Heat shock, copper sulfate and oxidative stress activate the retrotransposon MAGGY resident in the plant pathogenic fungus Magnaporthe grisea
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- Ikeda, K., Nakayashiki, H., Takagi, M. et al. Mol Gen Genomics (2001) 266: 318. doi:10.1007/s004380100560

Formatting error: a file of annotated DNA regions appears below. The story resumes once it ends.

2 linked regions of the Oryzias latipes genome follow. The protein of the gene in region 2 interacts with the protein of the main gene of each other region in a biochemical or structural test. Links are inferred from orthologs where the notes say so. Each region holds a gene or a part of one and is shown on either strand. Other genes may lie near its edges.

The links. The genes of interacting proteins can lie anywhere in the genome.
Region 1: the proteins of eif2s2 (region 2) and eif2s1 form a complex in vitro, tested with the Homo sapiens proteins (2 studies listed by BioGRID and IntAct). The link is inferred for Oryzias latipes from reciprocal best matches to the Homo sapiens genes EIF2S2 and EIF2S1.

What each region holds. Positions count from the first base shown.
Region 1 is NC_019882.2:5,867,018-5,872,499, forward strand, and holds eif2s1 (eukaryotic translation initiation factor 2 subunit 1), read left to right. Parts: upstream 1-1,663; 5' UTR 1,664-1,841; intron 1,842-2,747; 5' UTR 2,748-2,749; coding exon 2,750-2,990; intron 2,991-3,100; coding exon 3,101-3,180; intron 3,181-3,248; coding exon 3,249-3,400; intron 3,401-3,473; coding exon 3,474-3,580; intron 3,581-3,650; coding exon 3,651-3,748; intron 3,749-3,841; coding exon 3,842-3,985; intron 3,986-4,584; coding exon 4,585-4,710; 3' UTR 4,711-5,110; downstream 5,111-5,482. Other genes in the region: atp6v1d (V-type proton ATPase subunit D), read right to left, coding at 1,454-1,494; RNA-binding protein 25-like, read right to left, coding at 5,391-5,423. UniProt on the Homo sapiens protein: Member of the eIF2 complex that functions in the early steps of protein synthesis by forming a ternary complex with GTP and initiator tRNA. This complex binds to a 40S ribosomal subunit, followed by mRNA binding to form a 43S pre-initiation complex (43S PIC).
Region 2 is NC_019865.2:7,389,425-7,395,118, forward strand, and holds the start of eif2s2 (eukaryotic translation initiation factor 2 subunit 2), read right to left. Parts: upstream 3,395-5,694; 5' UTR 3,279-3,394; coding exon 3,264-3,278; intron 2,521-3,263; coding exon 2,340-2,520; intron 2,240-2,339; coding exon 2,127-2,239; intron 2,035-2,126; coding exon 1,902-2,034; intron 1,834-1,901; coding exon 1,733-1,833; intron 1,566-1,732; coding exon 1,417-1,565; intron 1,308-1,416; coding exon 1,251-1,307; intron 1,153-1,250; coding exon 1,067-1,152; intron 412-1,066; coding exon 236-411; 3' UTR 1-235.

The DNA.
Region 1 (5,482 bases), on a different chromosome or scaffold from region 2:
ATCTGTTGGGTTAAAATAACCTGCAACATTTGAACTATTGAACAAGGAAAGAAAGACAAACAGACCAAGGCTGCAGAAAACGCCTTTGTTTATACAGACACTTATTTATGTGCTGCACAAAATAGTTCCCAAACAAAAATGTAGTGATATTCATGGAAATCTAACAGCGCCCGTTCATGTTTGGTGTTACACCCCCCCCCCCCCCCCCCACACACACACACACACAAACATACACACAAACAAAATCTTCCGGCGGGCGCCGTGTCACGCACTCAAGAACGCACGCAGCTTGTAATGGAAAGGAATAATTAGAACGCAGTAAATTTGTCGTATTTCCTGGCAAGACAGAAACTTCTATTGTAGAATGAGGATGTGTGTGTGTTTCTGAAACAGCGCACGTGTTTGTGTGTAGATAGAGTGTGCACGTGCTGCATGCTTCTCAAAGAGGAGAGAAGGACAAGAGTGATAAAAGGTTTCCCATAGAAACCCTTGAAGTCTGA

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MAGGY is a gypsy-like retrotransposon isolated from the plant pathogenic fungus Magnaporthe grisea. The ability of various stresses to activate MAGGY was tested in the original and in a heterologous host (Colletotrichum lagenarium), using β-glucuronidase (GUS) as a reporter. The MAGGY promoter was activated in M. grisea by either heat shock, copper sulfate, or oxidative stress, but not by the antifungal substance p-coumaric acid. Transcriptional up-regulation of MAGGY RNA was also observed following heat shock and oxidative stress. The MAGGY promoter remained responsive to the above-mentioned stresses when transformed into a M. grisea isolate that had no endogenous MAGGY elements. In C. lagenarium, however, the MAGGY promoter showed only basal expression of GUS and no further up-regulation was induced by any of the stress treatments, suggesting that the stress-responding cis-element(s) in the MAGGY promoter is not functional in a wider range of fungi. The relationship between the activation of MAGGY by stress and phenotypic diversification in M. grisea, including variations in pathogenicity, is discussed.